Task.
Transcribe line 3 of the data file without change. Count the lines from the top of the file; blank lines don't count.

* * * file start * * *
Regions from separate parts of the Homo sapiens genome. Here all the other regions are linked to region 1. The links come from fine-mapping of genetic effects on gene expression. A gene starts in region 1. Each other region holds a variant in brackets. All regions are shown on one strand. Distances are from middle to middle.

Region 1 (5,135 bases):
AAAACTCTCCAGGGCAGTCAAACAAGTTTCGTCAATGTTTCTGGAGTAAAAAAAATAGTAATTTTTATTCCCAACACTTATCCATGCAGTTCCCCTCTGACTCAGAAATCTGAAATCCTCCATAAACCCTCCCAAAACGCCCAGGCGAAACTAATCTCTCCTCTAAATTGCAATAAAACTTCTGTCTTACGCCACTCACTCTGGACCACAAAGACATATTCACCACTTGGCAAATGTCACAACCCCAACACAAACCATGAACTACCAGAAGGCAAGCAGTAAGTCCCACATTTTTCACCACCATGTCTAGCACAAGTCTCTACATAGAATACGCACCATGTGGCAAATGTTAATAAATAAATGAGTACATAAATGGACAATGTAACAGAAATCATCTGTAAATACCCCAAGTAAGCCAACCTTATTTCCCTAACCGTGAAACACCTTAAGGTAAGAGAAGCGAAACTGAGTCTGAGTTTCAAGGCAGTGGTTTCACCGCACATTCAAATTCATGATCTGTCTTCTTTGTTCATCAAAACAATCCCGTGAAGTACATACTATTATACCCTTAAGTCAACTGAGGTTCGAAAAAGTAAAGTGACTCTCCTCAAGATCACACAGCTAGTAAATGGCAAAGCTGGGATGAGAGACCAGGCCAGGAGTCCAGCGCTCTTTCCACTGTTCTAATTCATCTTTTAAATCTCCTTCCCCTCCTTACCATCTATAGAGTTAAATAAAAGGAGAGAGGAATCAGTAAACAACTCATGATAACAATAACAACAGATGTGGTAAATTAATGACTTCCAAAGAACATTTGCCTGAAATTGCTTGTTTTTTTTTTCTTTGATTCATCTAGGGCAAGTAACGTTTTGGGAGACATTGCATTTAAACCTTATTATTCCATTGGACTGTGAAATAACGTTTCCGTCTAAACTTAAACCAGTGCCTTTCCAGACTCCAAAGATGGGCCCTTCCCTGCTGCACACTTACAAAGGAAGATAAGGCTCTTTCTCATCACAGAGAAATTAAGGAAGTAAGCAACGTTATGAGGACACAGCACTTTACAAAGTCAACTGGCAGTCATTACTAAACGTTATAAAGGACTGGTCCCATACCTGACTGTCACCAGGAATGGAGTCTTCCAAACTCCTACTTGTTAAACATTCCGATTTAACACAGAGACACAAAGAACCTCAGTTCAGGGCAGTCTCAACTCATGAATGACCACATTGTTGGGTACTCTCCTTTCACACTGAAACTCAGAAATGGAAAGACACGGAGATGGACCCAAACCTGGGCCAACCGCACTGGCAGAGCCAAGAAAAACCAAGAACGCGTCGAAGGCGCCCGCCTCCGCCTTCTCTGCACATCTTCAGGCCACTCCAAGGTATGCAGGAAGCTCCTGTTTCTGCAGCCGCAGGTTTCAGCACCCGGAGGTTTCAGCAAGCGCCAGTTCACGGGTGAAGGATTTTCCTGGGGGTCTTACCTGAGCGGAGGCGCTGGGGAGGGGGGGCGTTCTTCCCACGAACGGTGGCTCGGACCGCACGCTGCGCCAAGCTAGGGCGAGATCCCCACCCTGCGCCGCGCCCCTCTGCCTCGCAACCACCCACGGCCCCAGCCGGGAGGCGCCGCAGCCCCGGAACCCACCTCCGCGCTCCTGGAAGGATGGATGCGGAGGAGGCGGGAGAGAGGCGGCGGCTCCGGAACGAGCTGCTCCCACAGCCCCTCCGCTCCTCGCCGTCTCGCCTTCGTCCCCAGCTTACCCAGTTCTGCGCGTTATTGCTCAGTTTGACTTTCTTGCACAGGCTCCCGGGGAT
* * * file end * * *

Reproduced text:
AAAACTCTCCAGGGCAGTCAAACAAGTTTCGTCAATGTTTCTGGAGTAAAAAAAATAGTAATTTTTATTCCCAACACTTATCCATGCAGTTCCCCTCTGACTCAGAAATCTGAAATCCTCCATAAACCCTCCCAAAACGCCCAGGCGAAACTAATCTCTCCTCTAAATTGCAATAAAACTTCTGTCTTACGCCACTCACTCTGGACCACAAAGACATATTCACCACTTGGCAAATGTCACAACCCCAACACAAACCATGAACTACCAGAAGGCAAGCAGTAAGTCCCACATTTTTCACCACCATGTCTAGCACAAGTCTCTACATAGAATACGCACCATGTGGCAAATGTTAATAAATAAATGAGTACATAAATGGACAATGTAACAGAAATCATCTGTAAATACCCCAAGTAAGCCAACCTTATTTCCCTAACCGTGAAACACCTTAAGGTAAGAGAAGCGAAACTGAGTCTGAGTTTCAAGGCAGTGGTTTCACCGCACATTCAAATTCATGATCTGTCTTCTTTGTTCATCAAAACAATCCCGTGAAGTACATACTATTATACCCTTAAGTCAACTGAGGTTCGAAAAAGTAAAGTGACTCTCCTCAAGATCACACAGCTAGTAAATGGCAAAGCTGGGATGAGAGACCAGGCCAGGAGTCCAGCGCTCTTTCCACTGTTCTAATTCATCTTTTAAATCTCCTTCCCCTCCTTACCATCTATAGAGTTAAATAAAAGGAGAGAGGAATCAGTAAACAACTCATGATAACAATAACAACAGATGTGGTAAATTAATGACTTCCAAAGAACATTTGCCTGAAATTGCTTGTTTTTTTTTTCTTTGATTCATCTAGGGCAAGTAACGTTTTGGGAGACATTGCATTTAAACCTTATTATTCCATTGGACTGTGAAATAACGTTTCCGTCTAAACTTAAACCAGTGCCTTTCCAGACTCCAAAGATGGGCCCTTCCCTGCTGCACACTTACAAAGGAAGATAAGGCTCTTTCTCATCACAGAGAAATTAAGGAAGTAAGCAACGTTATGAGGACACAGCACTTTACAAAGTCAACTGGCAGTCATTACTAAACGTTATAAAGGACTGGTCCCATACCTGACTGTCACCAGGAATGGAGTCTTCCAAACTCCTACTTGTTAAACATTCCGATTTAACACAGAGACACAAAGAACCTCAGTTCAGGGCAGTCTCAACTCATGAATGACCACATTGTTGGGTACTCTCCTTTCACACTGAAACTCAGAAATGGAAAGACACGGAGATGGACCCAAACCTGGGCCAACCGCACTGGCAGAGCCAAGAAAAACCAAGAACGCGTCGAAGGCGCCCGCCTCCGCCTTCTCTGCACATCTTCAGGCCACTCCAAGGTATGCAGGAAGCTCCTGTTTCTGCAGCCGCAGGTTTCAGCACCCGGAGGTTTCAGCAAGCGCCAGTTCACGGGTGAAGGATTTTCCTGGGGGTCTTACCTGAGCGGAGGCGCTGGGGAGGGGGGGCGTTCTTCCCACGAACGGTGGCTCGGACCGCACGCTGCGCCAAGCTAGGGCGAGATCCCCACCCTGCGCCGCGCCCCTCTGCCTCGCAACCACCCACGGCCCCAGCCGGGAGGCGCCGCAGCCCCGGAACCCACCTCCGCGCTCCTGGAAGGATGGATGCGGAGGAGGCGGGAGAGAGGCGGCGGCTCCGGAACGAGCTGCTCCCACAGCCCCTCCGCTCCTCGCCGTCTCGCCTTCGTCCCCAGCTTACCCAGTTCTGCGCGTTATTGCTCAGTTTGACTTTCTTGCACAGGCTCCCGGGGAT